FAR Flung under the warm Atlantic sun, with Berbice awash with the sunrise in the east and Essequibo bathed with the sunset in the west, Guyana today awakens from its 55 years of slumber as a giant in the Caribbean and South American region, with its rolling verdant fertile land along the coast dazzling the eye, trees waving in the tropical wind and flat savannah opening up as far as the eye could see for grazing cattle and sheep, and vibrant rivers teeming with fish, these providing the Guyanese people with an abundant opportunity for sustainable progress. The Guyana land, especially in Berbice and Essequibo and the hinterland, has sustained the nation with a thriving agriculture industry since the nation’s founding, and Government today understands this bond between Guyanese and their land, with the State’s land policy of easing up land access for average citizens a visionary, humane, natural strategy for socioeconomic progress. Much of the imminent progress Guyanese face today stems from the natural resources inherent in the land, including oil and gas. Rural life fuels the nation’s progress. People tend to focus on Georgetown as the centre of the Guyanese world, but the role of Berbice, Essequibo, and the hinterland, is without doubt of immense importance and significance to the overall development process. The state recognises the role these far-flung areas play, their valuable contribution to the national well-being.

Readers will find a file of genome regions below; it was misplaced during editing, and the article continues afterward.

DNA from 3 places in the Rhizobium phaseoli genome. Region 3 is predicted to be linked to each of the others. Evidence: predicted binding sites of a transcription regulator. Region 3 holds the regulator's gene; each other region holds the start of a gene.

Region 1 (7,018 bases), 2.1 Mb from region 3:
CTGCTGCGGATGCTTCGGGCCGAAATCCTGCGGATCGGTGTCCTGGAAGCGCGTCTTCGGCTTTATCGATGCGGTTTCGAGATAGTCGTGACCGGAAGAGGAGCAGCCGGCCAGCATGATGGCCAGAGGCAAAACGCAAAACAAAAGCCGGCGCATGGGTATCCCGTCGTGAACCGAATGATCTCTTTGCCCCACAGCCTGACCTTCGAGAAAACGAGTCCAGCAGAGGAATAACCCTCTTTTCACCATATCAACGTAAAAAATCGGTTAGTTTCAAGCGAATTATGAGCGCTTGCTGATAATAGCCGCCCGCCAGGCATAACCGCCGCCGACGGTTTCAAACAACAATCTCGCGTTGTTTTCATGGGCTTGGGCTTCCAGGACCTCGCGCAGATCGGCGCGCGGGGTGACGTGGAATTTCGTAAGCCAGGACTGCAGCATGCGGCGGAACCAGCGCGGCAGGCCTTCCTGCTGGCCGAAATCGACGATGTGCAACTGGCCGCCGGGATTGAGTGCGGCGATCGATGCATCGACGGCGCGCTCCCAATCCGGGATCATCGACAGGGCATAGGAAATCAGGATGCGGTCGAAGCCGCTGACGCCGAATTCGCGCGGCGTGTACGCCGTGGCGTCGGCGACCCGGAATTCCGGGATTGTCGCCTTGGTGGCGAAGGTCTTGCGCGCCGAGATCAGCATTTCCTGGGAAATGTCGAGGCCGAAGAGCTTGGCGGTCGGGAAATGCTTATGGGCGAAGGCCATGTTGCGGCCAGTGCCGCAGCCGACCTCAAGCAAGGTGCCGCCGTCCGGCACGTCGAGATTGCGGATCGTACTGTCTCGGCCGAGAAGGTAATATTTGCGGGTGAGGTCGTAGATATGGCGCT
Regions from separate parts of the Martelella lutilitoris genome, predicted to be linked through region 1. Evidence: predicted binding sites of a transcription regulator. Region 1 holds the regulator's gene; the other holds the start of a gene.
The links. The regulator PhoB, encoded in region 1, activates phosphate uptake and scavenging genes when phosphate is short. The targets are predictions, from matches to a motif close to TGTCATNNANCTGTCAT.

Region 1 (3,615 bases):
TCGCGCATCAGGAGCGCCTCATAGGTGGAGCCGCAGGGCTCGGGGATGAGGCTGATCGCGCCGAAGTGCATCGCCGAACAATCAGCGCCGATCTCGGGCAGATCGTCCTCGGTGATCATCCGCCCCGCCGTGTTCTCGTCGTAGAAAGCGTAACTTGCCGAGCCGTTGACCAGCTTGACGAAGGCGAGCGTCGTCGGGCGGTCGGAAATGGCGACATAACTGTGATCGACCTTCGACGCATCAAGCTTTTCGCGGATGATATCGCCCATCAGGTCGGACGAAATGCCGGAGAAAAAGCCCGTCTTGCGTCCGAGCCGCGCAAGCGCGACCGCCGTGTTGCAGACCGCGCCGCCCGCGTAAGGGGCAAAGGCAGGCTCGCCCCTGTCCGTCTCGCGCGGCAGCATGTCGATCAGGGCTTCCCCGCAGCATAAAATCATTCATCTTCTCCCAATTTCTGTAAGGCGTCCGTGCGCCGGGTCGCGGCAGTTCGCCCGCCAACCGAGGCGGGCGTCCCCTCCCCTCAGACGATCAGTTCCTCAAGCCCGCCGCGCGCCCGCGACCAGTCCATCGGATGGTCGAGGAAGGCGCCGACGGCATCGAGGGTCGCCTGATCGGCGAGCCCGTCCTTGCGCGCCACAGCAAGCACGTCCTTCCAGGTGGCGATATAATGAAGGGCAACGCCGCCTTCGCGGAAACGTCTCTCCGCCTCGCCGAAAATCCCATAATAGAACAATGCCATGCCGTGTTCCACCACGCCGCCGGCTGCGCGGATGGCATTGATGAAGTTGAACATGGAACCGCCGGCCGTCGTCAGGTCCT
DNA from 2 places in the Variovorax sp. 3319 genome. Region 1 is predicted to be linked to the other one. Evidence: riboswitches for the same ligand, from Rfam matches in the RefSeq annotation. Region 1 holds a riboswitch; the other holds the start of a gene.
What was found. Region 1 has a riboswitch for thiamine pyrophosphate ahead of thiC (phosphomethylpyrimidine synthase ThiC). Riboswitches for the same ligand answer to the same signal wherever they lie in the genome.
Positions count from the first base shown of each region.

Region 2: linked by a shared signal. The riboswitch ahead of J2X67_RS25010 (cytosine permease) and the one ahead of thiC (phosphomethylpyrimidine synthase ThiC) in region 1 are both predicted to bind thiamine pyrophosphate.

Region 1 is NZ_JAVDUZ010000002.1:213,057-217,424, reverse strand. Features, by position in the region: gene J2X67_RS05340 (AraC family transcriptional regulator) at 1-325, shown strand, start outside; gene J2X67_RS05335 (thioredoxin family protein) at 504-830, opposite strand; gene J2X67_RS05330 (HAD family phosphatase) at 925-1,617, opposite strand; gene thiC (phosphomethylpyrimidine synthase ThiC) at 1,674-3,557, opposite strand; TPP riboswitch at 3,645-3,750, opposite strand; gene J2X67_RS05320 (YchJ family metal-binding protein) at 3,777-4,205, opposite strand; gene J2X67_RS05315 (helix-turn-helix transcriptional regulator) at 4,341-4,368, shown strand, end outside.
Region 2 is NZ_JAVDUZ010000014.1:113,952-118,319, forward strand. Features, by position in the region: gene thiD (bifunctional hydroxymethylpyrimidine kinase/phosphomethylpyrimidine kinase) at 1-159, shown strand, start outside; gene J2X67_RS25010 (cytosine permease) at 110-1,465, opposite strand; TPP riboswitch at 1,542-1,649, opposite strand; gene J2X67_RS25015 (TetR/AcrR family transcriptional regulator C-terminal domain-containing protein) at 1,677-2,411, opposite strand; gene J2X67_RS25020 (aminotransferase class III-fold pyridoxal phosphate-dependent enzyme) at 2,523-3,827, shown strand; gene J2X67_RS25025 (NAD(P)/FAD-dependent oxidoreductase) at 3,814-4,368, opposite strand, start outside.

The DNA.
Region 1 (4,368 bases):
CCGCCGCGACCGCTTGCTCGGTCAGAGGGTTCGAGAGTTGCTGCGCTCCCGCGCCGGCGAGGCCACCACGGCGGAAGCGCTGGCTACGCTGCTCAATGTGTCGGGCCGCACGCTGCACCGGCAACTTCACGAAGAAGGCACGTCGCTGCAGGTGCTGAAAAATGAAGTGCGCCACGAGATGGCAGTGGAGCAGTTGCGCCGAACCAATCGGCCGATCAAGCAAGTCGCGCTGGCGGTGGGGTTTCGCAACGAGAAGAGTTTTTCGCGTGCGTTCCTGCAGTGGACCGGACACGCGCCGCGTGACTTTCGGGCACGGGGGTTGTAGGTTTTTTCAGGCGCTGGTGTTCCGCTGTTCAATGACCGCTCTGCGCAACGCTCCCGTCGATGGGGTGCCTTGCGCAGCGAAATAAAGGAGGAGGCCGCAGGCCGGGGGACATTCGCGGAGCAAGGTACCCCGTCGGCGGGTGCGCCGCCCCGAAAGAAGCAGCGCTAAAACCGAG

Demerara, being the main Government region of the country with the City of Georgetown in its midst and hosting the international airports and major development projects, always instinctively functions as the focus of attention and the main national hub. However, Berbice and Essequibo play a great role in this country’s welfare, and the hinterland serves as the showcase for Guyana as a model for the world’s natural environment, with Iwokrama the centrepiece, not to mention hosting of the mining industry that dots pockets of the interior.
The people of Berbice and Essequibo gave so much to this country, hard-working souls who work the land with patience, sustaining the rice and sugar and cash crop and forestry industry even through hardships and sometimes major flooding and even when international markets are unfavourable, as with world sugar prices, or low demand for rice. From rolling acres of flourishing rice in Essequibo, to sugarcane fields in Berbice, and the sprawling ranches of the Rupununi, and more and more these days, eco-resorts, Guyanese walk and live their attachment to the land with dedication, discipline, and determination to achieve success.